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  • Writer's pictureJeffrey Scholz

Arithmetic and Basic Types in Solana and Rust

solana calculator

Today we will learn how to create a Solana program that accomplishes the same things as the Solidity contract below. We will also learn how Solana handles arithmetic issues like overflow.

contract Day2 {

	event Result(uint256);
	event Who(string, address);
	function doSomeMath(uint256 a, uint256 b) public {
		uint256 result = a + b;
		emit Result(result);

	function sayHelloToMe() public {
		emit Who("Hello World", msg.sender);

Let’s start a new project

anchor init day2
cd day2
anchor build
anchor keys sync

Be sure you have the Solana test validator running in one terminal:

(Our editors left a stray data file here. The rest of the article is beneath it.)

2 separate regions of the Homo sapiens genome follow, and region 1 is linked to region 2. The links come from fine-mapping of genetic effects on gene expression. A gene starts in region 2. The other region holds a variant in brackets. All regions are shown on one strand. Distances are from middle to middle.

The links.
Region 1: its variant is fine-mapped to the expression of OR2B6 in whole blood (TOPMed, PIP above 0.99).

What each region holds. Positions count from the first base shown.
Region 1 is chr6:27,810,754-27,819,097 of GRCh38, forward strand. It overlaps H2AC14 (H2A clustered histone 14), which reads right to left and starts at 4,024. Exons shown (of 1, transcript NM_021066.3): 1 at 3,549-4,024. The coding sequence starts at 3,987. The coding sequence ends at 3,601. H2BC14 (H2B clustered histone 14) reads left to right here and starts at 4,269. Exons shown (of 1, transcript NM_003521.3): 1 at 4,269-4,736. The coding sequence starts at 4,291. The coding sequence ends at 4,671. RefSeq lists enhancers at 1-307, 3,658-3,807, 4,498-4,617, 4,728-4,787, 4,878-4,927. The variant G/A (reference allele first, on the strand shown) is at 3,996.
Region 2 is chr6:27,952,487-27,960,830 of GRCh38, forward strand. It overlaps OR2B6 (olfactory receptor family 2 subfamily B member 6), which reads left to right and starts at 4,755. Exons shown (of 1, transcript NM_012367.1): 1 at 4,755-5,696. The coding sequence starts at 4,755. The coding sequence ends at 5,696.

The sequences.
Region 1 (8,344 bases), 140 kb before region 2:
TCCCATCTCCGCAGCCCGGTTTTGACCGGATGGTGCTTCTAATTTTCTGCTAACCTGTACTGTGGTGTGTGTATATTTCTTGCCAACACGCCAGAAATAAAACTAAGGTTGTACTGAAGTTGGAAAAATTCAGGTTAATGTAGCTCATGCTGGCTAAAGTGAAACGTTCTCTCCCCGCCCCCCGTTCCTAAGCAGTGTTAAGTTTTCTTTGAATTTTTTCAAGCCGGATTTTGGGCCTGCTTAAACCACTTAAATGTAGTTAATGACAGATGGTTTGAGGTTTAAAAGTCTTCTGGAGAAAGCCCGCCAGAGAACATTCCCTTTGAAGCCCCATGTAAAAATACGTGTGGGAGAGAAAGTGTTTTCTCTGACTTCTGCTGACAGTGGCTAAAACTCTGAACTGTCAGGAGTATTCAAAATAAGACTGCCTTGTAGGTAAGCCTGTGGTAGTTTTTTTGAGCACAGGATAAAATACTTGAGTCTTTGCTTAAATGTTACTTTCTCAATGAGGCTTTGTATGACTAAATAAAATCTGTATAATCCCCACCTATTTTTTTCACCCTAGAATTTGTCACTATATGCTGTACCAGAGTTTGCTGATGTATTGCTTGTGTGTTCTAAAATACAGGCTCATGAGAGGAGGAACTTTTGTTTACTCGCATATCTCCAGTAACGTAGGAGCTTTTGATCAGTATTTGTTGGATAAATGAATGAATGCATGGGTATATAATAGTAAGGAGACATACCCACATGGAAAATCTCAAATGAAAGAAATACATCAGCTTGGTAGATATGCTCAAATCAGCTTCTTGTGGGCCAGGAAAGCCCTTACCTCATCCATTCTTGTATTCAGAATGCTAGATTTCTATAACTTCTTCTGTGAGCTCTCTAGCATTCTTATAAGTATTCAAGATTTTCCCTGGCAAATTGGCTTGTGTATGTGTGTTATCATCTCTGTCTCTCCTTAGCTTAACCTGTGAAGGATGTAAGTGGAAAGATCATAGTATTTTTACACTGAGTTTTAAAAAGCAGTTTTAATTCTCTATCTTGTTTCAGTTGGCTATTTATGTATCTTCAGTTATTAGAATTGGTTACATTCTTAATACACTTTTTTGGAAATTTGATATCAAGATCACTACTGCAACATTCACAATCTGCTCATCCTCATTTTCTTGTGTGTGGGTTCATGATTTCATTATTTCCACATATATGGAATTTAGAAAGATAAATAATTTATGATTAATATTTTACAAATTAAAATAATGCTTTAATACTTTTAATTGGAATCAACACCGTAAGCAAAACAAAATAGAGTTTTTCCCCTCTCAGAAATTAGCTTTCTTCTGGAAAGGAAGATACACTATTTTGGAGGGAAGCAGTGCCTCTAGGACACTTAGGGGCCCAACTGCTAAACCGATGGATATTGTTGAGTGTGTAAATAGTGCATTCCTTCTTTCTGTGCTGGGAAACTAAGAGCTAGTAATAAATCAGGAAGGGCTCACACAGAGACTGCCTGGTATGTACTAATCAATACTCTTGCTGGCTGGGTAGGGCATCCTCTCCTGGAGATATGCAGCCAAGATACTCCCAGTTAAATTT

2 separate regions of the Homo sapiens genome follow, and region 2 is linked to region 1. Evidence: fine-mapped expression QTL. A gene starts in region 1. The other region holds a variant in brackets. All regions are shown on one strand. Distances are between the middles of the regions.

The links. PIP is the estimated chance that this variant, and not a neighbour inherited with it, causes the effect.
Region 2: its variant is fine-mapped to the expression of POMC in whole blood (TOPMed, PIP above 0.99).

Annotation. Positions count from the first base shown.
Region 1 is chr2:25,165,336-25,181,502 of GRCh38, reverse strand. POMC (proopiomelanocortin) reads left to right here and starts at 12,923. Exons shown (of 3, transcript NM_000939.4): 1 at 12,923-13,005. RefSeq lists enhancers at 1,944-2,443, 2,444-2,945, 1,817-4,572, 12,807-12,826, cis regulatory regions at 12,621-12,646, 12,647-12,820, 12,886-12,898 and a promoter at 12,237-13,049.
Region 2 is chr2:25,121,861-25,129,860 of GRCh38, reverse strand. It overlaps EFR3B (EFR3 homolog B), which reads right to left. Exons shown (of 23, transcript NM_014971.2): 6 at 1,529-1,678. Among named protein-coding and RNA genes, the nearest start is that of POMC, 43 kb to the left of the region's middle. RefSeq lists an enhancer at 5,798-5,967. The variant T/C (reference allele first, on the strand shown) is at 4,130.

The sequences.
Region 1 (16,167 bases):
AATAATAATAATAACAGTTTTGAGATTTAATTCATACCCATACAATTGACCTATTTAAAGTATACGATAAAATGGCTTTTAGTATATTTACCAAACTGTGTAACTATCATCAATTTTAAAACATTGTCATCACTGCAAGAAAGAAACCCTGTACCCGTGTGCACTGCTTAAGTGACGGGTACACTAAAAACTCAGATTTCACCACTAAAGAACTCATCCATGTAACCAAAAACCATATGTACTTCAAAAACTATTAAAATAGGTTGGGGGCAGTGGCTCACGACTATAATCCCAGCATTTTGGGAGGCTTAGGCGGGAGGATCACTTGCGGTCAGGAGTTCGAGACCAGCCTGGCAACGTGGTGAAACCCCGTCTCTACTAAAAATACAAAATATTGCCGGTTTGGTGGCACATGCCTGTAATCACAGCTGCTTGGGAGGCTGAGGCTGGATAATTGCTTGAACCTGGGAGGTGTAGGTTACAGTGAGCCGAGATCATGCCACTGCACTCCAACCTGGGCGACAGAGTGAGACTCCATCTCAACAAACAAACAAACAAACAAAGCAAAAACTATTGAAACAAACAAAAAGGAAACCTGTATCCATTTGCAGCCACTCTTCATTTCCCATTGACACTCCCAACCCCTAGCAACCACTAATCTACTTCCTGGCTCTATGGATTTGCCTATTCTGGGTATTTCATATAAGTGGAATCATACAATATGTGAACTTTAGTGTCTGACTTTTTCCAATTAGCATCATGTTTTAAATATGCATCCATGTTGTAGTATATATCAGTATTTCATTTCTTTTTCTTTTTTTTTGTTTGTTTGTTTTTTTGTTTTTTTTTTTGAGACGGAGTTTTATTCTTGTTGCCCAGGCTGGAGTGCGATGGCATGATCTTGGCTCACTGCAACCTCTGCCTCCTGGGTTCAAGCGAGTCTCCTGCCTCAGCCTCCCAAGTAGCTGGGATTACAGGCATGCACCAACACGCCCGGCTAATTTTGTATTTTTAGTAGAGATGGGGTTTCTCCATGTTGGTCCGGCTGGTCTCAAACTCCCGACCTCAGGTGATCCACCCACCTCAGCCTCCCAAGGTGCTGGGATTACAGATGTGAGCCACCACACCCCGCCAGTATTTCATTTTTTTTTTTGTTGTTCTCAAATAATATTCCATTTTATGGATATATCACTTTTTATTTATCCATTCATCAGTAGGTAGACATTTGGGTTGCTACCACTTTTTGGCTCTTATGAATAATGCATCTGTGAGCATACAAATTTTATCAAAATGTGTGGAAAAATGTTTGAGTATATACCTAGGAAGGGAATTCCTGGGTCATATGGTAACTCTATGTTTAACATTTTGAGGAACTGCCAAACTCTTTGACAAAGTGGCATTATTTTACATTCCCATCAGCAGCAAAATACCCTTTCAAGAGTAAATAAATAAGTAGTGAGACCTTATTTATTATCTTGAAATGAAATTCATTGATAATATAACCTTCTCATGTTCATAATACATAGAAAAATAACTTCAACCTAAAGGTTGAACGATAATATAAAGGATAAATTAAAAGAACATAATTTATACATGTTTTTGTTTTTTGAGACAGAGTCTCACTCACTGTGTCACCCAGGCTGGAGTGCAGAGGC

And the Solana logs in another:

solana logs

Make sure the newly scaffolded program works properly by running the tests

anchor test --skip-local-validator

Supplying Function Arguments

Before we do any math, let’s change the initialize function to receive two integers. Ethereum uses uint256 as the “standard” integer size. On Solana, it is u64 — this is equivalent to uint64 in Solidity.

Passing unsigned integers

The default initialize function will look like the following:

pub fn initialize(ctx: Context<Initialize>) -> Result<()> {

Modify initialize() function in to be as follows.

pub fn initialize(ctx: Context<Initialize>,
                  a: u64,
                  b: u64) -> Result<()> {
    msg!("You sent {} and {}", a, b);

Now we need to change the test in ./tests/day2.ts

it("Is initialized!", async () => {
  // Add your test here.